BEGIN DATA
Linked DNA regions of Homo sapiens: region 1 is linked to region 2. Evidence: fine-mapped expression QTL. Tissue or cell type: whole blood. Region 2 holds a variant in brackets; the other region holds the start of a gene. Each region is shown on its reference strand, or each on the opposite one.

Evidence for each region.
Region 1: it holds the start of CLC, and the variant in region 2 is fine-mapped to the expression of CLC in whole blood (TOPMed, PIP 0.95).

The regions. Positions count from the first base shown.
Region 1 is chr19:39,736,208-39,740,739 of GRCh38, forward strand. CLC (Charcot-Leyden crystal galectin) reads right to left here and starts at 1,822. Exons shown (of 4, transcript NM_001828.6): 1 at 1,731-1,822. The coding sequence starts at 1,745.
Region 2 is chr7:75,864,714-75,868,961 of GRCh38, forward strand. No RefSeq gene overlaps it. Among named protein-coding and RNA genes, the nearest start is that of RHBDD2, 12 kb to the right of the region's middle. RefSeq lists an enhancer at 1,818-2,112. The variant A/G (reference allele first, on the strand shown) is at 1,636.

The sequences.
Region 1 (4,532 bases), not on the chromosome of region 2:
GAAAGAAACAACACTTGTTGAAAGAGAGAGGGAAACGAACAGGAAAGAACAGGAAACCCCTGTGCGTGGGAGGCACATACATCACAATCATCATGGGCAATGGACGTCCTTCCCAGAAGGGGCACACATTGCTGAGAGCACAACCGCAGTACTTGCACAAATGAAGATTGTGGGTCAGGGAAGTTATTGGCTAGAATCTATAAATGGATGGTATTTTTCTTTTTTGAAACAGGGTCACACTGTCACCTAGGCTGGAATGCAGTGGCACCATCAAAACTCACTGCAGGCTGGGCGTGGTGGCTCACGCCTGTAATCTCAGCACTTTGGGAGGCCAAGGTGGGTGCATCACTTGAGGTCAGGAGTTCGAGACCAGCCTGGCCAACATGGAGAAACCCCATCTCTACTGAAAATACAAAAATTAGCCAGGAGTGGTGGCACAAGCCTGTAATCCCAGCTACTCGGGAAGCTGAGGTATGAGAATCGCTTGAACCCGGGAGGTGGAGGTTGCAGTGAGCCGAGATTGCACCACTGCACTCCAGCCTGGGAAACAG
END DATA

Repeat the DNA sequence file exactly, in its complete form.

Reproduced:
Linked DNA regions of Homo sapiens: region 1 is linked to region 2. Evidence: fine-mapped expression QTL. Tissue or cell type: whole blood. Region 2 holds a variant in brackets; the other region holds the start of a gene. Each region is shown on its reference strand, or each on the opposite one.

Evidence for each region.
Region 1: it holds the start of CLC, and the variant in region 2 is fine-mapped to the expression of CLC in whole blood (TOPMed, PIP 0.95).

The regions. Positions count from the first base shown.
Region 1 is chr19:39,736,208-39,740,739 of GRCh38, forward strand. CLC (Charcot-Leyden crystal galectin) reads right to left here and starts at 1,822. Exons shown (of 4, transcript NM_001828.6): 1 at 1,731-1,822. The coding sequence starts at 1,745.
Region 2 is chr7:75,864,714-75,868,961 of GRCh38, forward strand. No RefSeq gene overlaps it. Among named protein-coding and RNA genes, the nearest start is that of RHBDD2, 12 kb to the right of the region's middle. RefSeq lists an enhancer at 1,818-2,112. The variant A/G (reference allele first, on the strand shown) is at 1,636.

The sequences.
Region 1 (4,532 bases), not on the chromosome of region 2:
GAAAGAAACAACACTTGTTGAAAGAGAGAGGGAAACGAACAGGAAAGAACAGGAAACCCCTGTGCGTGGGAGGCACATACATCACAATCATCATGGGCAATGGACGTCCTTCCCAGAAGGGGCACACATTGCTGAGAGCACAACCGCAGTACTTGCACAAATGAAGATTGTGGGTCAGGGAAGTTATTGGCTAGAATCTATAAATGGATGGTATTTTTCTTTTTTGAAACAGGGTCACACTGTCACCTAGGCTGGAATGCAGTGGCACCATCAAAACTCACTGCAGGCTGGGCGTGGTGGCTCACGCCTGTAATCTCAGCACTTTGGGAGGCCAAGGTGGGTGCATCACTTGAGGTCAGGAGTTCGAGACCAGCCTGGCCAACATGGAGAAACCCCATCTCTACTGAAAATACAAAAATTAGCCAGGAGTGGTGGCACAAGCCTGTAATCCCAGCTACTCGGGAAGCTGAGGTATGAGAATCGCTTGAACCCGGGAGGTGGAGGTTGCAGTGAGCCGAGATTGCACCACTGCACTCCAGCCTGGGAAACAG